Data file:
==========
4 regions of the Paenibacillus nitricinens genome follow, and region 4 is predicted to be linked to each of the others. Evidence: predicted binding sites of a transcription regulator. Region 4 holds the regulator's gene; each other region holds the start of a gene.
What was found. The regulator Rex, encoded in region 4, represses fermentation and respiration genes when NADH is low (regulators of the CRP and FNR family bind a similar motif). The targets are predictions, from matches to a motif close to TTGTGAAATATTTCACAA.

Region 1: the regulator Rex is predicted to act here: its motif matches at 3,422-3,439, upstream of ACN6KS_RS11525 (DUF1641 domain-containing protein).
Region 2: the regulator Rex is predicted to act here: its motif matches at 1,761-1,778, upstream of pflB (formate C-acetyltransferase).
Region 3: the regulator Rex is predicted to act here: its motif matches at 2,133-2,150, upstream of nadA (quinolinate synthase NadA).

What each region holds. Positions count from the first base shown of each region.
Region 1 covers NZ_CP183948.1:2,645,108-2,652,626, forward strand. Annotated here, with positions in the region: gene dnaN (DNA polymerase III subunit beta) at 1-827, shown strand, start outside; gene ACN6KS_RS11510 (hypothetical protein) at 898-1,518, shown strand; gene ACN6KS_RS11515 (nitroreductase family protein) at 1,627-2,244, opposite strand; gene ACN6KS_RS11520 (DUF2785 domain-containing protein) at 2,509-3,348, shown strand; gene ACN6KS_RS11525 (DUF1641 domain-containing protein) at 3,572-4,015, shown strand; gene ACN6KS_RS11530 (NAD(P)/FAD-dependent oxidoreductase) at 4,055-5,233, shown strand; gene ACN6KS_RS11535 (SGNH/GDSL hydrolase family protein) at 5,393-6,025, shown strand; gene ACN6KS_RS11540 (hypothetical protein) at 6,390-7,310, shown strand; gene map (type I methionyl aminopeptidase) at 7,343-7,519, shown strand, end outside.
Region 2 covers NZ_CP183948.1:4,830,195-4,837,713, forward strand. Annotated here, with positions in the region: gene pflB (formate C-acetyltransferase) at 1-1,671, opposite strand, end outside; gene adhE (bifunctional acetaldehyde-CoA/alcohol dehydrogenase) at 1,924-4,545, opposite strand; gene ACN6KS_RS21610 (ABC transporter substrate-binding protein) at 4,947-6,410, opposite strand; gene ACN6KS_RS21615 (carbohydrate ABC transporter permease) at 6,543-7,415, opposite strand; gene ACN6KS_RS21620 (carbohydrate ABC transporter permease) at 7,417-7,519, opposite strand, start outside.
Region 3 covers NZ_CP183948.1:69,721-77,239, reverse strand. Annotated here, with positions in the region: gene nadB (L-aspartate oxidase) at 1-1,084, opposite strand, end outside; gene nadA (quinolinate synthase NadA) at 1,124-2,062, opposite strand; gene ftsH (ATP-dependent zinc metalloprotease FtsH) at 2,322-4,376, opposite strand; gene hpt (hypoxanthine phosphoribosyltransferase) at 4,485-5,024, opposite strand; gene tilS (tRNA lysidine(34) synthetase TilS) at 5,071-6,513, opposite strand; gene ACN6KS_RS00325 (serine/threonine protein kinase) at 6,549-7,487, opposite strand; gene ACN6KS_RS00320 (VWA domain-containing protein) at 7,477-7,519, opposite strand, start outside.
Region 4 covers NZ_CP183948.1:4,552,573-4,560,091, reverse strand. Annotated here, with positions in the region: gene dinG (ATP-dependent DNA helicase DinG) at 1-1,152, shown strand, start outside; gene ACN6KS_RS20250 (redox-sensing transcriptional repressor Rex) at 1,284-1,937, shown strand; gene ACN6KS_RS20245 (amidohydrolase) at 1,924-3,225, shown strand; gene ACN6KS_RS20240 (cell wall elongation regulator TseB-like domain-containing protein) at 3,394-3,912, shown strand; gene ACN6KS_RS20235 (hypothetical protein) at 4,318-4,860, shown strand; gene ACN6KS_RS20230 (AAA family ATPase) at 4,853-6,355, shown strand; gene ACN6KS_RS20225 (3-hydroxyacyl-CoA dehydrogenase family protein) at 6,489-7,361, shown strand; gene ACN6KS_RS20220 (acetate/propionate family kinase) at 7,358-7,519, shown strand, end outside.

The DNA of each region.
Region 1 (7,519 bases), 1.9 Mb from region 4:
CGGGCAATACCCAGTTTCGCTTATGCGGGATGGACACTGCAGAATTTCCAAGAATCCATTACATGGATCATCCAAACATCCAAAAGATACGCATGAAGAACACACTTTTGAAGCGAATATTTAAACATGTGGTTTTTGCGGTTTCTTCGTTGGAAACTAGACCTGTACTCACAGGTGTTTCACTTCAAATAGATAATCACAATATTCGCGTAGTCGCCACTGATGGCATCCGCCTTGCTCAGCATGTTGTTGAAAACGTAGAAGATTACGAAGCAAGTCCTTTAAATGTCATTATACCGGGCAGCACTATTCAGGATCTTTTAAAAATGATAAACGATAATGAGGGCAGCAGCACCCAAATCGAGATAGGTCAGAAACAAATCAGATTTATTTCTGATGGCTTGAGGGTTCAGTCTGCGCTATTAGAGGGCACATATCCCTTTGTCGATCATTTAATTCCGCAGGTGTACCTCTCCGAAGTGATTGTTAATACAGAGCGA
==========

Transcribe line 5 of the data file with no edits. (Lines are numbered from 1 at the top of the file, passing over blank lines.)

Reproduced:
Region 3: the regulator Rex is predicted to act here: its motif matches at 2,133-2,150, upstream of nadA (quinolinate synthase NadA).